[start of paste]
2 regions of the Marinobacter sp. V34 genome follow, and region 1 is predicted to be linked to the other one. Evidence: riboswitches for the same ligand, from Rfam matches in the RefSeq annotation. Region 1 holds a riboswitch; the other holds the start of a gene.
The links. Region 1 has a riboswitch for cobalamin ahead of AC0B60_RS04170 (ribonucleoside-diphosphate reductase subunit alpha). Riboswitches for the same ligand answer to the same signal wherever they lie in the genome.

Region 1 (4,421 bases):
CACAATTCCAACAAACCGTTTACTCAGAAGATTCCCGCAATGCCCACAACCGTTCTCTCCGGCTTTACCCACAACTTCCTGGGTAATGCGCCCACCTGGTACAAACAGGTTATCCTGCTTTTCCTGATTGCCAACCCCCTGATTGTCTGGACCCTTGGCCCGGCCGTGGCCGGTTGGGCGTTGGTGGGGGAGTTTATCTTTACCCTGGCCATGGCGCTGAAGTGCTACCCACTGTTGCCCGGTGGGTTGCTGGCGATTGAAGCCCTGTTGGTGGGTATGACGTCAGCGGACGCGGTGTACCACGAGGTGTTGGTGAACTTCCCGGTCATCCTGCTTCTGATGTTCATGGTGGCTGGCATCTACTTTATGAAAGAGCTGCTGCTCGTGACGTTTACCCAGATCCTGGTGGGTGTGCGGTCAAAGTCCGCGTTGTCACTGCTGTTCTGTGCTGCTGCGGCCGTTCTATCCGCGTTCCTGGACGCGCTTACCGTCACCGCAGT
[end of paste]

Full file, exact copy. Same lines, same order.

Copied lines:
2 regions of the Marinobacter sp. V34 genome follow, and region 1 is predicted to be linked to the other one. Evidence: riboswitches for the same ligand, from Rfam matches in the RefSeq annotation. Region 1 holds a riboswitch; the other holds the start of a gene.
The links. Region 1 has a riboswitch for cobalamin ahead of AC0B60_RS04170 (ribonucleoside-diphosphate reductase subunit alpha). Riboswitches for the same ligand answer to the same signal wherever they lie in the genome.

Region 1 (4,421 bases):
CACAATTCCAACAAACCGTTTACTCAGAAGATTCCCGCAATGCCCACAACCGTTCTCTCCGGCTTTACCCACAACTTCCTGGGTAATGCGCCCACCTGGTACAAACAGGTTATCCTGCTTTTCCTGATTGCCAACCCCCTGATTGTCTGGACCCTTGGCCCGGCCGTGGCCGGTTGGGCGTTGGTGGGGGAGTTTATCTTTACCCTGGCCATGGCGCTGAAGTGCTACCCACTGTTGCCCGGTGGGTTGCTGGCGATTGAAGCCCTGTTGGTGGGTATGACGTCAGCGGACGCGGTGTACCACGAGGTGTTGGTGAACTTCCCGGTCATCCTGCTTCTGATGTTCATGGTGGCTGGCATCTACTTTATGAAAGAGCTGCTGCTCGTGACGTTTACCCAGATCCTGGTGGGTGTGCGGTCAAAGTCCGCGTTGTCACTGCTGTTCTGTGCTGCTGCGGCCGTTCTATCCGCGTTCCTGGACGCGCTTACCGTCACCGCAGT